Prayers for Fr. Benedict

The world still needs him. And so do I.

I want to tell you about one of my heroes.

His name is Fr. Benedict Groeschel, CFR. He is a Franciscan priest -- the founder, in fact, of his order, the Franciscan Friars of the Renewal. He is a psychologist – easily the most insightful, brilliant Catholic psychologist I have ever known. He is a deeply holy, wonderful man who has given his life to Christ’s Church, and in particular to Christ’s poor.

And, as I write this, he is lying in a hospital bed, fighting for his life.

On January 11, Fr. Benedict was struck by a car while crossing a street near the Orlando, Florida airport. He sustained numerous broken bones and a significant head injury. And, as a result of the trauma, this 70 year old priest with a weak heart suffered a heart attack.

Since that time, Fr. Benedict has been unconscious, in a “medical fog” from the medications given to dull his pain, protect his heart and keep him alive. I am told that he has recently begun to open his eyes, mouth words and slowly emerge from the “fog.” God willing, by the time you read this, his long road to recovery will have progressed further.

Many, many thousands of people are praying for Fr. Benedict. Many of you are familiar with him and his work. But, for those of you who aren’t, or who are hearing all of this talk and not exactly sure who this man is, I wanted to share a little of what I know about the man. It’s a difficult task, because he has done so much, so beautifully, in so many different areas. So many who’ve know him better could say so much more. My experience with him has been in the realm of psychology and chastity. Thousands of others could tell of his work with the poor, with priests, and other missions and activities I don’t even know about. But he has had a profound impact on me, and I want to share that.

I first became acquainted with the work of Fr. Benedict back when I started giving talks on chastity. I was reading everything I could find on the subject, so of course I bought his The Courage to be Chaste. I fell in love with this little book. I maintain to this day that it is the best book ever written on the subject of chastity.

Having worked with many, many people who were struggling mightily with chastity, I wanted to understand that struggle better. I want to simply say “try harder.” I wanted to understand why people who understand chastity, who want to live it, sometimes fail so consistently. Fr. Benedict’s book did that. Of course, as I write this, I can hear him saying, “It’s called Original Sin.” And it is. But Fr. Benedict never stops there. He synthesizes spirituality and psychology in a way no one else does. He helps make sense of it all. And his insights brought a depth and an understanding to my work that I would never have found on my own.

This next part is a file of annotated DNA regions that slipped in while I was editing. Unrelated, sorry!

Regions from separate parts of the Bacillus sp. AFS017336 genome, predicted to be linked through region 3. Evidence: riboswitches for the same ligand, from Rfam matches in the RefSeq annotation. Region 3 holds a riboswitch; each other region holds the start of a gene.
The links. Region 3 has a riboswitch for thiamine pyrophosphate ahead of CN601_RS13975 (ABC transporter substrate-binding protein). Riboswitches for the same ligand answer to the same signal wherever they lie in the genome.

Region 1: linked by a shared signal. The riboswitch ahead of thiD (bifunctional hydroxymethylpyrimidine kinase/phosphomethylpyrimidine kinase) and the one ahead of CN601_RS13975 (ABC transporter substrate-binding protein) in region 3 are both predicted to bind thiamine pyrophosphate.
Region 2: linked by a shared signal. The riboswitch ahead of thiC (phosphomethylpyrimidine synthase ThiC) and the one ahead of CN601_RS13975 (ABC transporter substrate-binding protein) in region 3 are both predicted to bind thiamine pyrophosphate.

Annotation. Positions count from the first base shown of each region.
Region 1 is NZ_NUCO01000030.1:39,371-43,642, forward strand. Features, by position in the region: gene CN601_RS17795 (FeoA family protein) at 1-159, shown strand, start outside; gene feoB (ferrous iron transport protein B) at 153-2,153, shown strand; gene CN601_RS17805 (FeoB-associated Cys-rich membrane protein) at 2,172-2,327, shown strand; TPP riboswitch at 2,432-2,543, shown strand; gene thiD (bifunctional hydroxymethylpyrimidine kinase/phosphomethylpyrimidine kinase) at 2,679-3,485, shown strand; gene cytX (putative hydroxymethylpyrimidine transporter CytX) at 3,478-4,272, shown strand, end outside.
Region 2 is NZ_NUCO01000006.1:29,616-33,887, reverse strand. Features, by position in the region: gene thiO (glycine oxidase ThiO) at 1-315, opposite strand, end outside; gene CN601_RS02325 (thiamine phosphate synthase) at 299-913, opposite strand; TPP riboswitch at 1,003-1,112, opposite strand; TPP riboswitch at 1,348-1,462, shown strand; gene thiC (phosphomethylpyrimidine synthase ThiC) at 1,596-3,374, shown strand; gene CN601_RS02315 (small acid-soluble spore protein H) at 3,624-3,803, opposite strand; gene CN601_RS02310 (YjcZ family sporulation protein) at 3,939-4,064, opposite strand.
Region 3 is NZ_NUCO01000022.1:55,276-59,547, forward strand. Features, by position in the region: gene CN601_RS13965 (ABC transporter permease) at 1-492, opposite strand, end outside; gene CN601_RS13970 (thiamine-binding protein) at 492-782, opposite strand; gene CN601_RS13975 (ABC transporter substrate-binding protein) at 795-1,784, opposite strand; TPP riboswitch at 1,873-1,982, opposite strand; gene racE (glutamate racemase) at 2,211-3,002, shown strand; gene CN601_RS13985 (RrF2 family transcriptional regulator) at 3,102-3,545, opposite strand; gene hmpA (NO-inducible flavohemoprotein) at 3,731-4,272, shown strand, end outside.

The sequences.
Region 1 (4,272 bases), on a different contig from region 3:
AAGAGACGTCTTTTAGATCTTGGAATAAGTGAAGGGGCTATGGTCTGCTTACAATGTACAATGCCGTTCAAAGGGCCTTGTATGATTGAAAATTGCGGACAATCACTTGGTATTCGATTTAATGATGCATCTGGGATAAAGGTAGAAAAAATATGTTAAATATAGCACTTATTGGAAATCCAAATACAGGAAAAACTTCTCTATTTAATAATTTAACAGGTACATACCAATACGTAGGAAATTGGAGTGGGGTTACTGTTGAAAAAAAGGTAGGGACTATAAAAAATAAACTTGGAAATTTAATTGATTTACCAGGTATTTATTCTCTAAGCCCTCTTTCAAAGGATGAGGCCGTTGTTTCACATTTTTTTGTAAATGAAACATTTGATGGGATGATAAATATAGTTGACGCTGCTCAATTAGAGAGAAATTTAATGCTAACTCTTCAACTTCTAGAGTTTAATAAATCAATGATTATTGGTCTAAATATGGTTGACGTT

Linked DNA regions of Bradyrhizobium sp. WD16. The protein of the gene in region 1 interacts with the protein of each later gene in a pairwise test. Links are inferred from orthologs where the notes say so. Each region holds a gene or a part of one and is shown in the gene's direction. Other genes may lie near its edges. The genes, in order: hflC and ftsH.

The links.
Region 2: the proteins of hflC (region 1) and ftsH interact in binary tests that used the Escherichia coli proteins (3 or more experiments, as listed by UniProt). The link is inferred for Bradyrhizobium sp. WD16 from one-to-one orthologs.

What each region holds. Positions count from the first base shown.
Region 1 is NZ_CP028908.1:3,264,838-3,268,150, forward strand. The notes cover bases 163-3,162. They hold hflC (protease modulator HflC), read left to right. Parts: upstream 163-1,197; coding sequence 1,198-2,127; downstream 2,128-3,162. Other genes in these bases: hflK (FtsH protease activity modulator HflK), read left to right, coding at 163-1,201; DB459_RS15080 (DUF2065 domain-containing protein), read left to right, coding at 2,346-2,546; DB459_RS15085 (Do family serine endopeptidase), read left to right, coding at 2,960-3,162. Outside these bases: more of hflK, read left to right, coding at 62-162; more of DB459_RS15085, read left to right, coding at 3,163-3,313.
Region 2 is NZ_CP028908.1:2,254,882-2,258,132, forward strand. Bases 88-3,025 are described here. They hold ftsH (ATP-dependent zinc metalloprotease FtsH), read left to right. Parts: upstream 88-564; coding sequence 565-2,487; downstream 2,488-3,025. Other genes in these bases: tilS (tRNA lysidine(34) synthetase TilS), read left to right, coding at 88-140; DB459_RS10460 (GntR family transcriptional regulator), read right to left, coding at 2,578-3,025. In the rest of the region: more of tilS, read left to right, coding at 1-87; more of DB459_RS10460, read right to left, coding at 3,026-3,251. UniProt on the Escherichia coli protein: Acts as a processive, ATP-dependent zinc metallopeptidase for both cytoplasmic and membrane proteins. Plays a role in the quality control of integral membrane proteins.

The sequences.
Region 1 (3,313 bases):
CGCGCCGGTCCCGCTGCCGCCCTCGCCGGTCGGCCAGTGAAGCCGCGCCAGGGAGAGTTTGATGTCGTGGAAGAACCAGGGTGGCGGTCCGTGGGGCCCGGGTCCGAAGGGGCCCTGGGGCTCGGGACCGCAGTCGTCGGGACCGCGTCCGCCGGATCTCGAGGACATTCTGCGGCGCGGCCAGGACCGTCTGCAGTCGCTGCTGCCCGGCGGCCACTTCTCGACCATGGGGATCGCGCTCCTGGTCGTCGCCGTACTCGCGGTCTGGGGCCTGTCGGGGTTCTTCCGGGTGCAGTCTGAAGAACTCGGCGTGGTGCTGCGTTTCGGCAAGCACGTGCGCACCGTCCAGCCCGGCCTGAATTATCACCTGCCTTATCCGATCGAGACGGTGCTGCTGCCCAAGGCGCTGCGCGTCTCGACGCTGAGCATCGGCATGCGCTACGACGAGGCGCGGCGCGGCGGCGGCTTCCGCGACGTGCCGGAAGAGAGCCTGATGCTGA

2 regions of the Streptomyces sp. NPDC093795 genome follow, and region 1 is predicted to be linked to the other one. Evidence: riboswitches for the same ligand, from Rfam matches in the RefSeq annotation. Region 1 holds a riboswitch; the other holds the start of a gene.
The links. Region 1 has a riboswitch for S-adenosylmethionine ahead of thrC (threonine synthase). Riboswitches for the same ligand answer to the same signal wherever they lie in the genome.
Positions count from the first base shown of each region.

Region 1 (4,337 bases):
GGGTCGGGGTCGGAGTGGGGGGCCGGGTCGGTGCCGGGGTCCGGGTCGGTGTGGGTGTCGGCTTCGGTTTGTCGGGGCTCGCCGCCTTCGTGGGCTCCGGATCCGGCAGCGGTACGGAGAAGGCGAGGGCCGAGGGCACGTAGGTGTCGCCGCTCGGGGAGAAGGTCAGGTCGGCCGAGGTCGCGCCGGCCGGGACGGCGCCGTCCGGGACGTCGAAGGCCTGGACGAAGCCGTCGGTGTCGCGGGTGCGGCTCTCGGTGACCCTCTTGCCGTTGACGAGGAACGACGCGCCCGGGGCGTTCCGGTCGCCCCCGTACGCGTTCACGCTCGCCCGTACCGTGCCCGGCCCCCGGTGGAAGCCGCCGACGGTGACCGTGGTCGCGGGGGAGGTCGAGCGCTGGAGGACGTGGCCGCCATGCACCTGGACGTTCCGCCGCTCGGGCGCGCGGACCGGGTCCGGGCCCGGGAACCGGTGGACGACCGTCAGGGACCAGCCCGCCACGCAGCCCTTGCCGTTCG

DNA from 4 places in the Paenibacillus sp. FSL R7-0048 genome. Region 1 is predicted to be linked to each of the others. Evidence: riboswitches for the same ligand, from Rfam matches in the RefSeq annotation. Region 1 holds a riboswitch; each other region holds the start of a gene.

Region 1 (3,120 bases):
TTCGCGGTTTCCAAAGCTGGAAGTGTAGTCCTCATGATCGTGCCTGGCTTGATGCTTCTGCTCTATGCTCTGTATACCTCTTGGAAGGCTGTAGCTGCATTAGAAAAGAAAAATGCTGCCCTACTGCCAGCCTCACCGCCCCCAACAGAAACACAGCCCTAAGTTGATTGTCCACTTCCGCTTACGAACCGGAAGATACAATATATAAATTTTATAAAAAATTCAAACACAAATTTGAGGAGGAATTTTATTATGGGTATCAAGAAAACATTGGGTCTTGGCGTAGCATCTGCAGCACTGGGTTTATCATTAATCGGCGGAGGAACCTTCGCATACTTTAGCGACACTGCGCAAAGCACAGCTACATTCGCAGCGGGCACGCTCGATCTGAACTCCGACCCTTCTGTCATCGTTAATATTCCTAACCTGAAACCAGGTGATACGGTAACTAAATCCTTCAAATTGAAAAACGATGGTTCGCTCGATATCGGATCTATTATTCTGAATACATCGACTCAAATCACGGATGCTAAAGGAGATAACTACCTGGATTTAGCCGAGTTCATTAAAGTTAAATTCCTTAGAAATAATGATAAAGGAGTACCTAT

In the early 90’s, I spoke at a conference where Fr. Benedict was also speaking. I desperately wanted to meet him. At the speakers’ dinner, he was mobbed by other who, like me, wanted to introduce themselves. It’s never been my style to jump into a fray like that, so I just sat down at the table and said “God, if you want me to meet him, you’re going to have to arrange it.” A few minutes later he walked over, sat down next to me and said, “So I understand I’m supposed to introduce you before your talk. I suppose I should get to know you a little.”

That was one of the best gifts God has ever given me.

I’ve seen Fr. Benedict at many events since then. I always think he won’t remember me. And he always does. We’ve chatted over coffee. He’s advised me on my ministry. I haven’t spent a lot of time with him, but he’s been a huge influence on my work. Whenever I’m writing or speaking about the psychological influences behind our efforts to live chastity, I’m drawing on the insights I’ve gained from Fr. Benedict.

Ironically, I’m writing this column not from my home in Denver, but from Washington DC. I’m here for the week. Why? Because I was registered to attend a week long class on Psychology and Spirituality at the Institute for the Psychological Sciences. It was to be an entire semester class, crammed into five very full days. It was to be taught by Fr. Benedict Groeschel.

Obviously the class was cancelled. I was devastated to hear of the accident on so many levels – because I love Fr. Benedict, because he does so much for so many in this world – but selfishly, because I had been so excited to take this class. Can you imagine? An entire week of “sitting at his feet” absorbing this great man’s wisdom. It would have been amazing.

As I said, as of this writing Fr. Benedict has taken a very encouraging turn. He is responding. He seems to be out of immediate danger. His friars are asking for prayers for a full, complete recovery. I join them so wholeheartedly in that prayer. The world is not ready to lose Fr. Benedict. He has so much to teach us – about God, about love, about ourselves.

Please pray for Fr. Benedict Groeschel.

For more information on Fr. Benedict’s condition, go to